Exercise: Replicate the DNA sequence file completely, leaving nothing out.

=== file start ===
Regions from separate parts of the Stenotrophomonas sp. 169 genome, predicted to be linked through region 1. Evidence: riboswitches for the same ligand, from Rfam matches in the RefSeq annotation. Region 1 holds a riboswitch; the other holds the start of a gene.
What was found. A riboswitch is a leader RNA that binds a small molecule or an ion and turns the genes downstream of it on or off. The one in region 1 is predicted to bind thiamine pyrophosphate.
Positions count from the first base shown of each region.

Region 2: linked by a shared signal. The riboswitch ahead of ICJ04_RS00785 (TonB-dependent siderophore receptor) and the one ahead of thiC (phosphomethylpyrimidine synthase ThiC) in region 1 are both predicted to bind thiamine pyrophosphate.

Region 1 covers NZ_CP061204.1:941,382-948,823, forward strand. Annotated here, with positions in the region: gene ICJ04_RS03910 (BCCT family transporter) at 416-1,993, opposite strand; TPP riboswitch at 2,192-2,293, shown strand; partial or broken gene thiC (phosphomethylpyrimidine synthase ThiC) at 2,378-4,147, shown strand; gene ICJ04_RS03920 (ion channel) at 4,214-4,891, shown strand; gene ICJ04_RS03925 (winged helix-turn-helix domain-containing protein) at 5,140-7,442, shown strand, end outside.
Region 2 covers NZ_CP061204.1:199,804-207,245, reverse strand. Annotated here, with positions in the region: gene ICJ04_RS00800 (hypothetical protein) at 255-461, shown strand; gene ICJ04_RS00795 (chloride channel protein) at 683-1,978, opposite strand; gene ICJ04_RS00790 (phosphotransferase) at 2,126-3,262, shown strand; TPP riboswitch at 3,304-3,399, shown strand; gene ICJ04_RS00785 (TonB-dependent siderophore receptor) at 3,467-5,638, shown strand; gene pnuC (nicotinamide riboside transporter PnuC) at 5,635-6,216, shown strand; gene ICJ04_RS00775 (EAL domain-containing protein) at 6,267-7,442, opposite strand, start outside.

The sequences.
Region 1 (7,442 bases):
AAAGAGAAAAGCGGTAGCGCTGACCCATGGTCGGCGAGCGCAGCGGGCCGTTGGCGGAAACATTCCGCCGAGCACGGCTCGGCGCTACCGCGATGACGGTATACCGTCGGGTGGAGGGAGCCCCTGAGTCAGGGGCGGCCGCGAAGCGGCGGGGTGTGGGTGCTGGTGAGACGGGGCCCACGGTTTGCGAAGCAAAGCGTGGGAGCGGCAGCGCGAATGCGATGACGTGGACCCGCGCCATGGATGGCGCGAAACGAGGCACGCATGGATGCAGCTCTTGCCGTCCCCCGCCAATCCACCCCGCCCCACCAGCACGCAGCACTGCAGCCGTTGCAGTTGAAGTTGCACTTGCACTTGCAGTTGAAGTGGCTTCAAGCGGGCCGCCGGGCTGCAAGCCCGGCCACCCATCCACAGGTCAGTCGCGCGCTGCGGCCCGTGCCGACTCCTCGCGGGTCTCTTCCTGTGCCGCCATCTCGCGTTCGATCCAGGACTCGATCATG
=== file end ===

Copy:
Regions from separate parts of the Stenotrophomonas sp. 169 genome, predicted to be linked through region 1. Evidence: riboswitches for the same ligand, from Rfam matches in the RefSeq annotation. Region 1 holds a riboswitch; the other holds the start of a gene.
What was found. A riboswitch is a leader RNA that binds a small molecule or an ion and turns the genes downstream of it on or off. The one in region 1 is predicted to bind thiamine pyrophosphate.
Positions count from the first base shown of each region.

Region 2: linked by a shared signal. The riboswitch ahead of ICJ04_RS00785 (TonB-dependent siderophore receptor) and the one ahead of thiC (phosphomethylpyrimidine synthase ThiC) in region 1 are both predicted to bind thiamine pyrophosphate.

Region 1 covers NZ_CP061204.1:941,382-948,823, forward strand. Annotated here, with positions in the region: gene ICJ04_RS03910 (BCCT family transporter) at 416-1,993, opposite strand; TPP riboswitch at 2,192-2,293, shown strand; partial or broken gene thiC (phosphomethylpyrimidine synthase ThiC) at 2,378-4,147, shown strand; gene ICJ04_RS03920 (ion channel) at 4,214-4,891, shown strand; gene ICJ04_RS03925 (winged helix-turn-helix domain-containing protein) at 5,140-7,442, shown strand, end outside.
Region 2 covers NZ_CP061204.1:199,804-207,245, reverse strand. Annotated here, with positions in the region: gene ICJ04_RS00800 (hypothetical protein) at 255-461, shown strand; gene ICJ04_RS00795 (chloride channel protein) at 683-1,978, opposite strand; gene ICJ04_RS00790 (phosphotransferase) at 2,126-3,262, shown strand; TPP riboswitch at 3,304-3,399, shown strand; gene ICJ04_RS00785 (TonB-dependent siderophore receptor) at 3,467-5,638, shown strand; gene pnuC (nicotinamide riboside transporter PnuC) at 5,635-6,216, shown strand; gene ICJ04_RS00775 (EAL domain-containing protein) at 6,267-7,442, opposite strand, start outside.

The sequences.
Region 1 (7,442 bases):
AAAGAGAAAAGCGGTAGCGCTGACCCATGGTCGGCGAGCGCAGCGGGCCGTTGGCGGAAACATTCCGCCGAGCACGGCTCGGCGCTACCGCGATGACGGTATACCGTCGGGTGGAGGGAGCCCCTGAGTCAGGGGCGGCCGCGAAGCGGCGGGGTGTGGGTGCTGGTGAGACGGGGCCCACGGTTTGCGAAGCAAAGCGTGGGAGCGGCAGCGCGAATGCGATGACGTGGACCCGCGCCATGGATGGCGCGAAACGAGGCACGCATGGATGCAGCTCTTGCCGTCCCCCGCCAATCCACCCCGCCCCACCAGCACGCAGCACTGCAGCCGTTGCAGTTGAAGTTGCACTTGCACTTGCAGTTGAAGTGGCTTCAAGCGGGCCGCCGGGCTGCAAGCCCGGCCACCCATCCACAGGTCAGTCGCGCGCTGCGGCCCGTGCCGACTCCTCGCGGGTCTCTTCCTGTGCCGCCATCTCGCGTTCGATCCAGGACTCGATCATG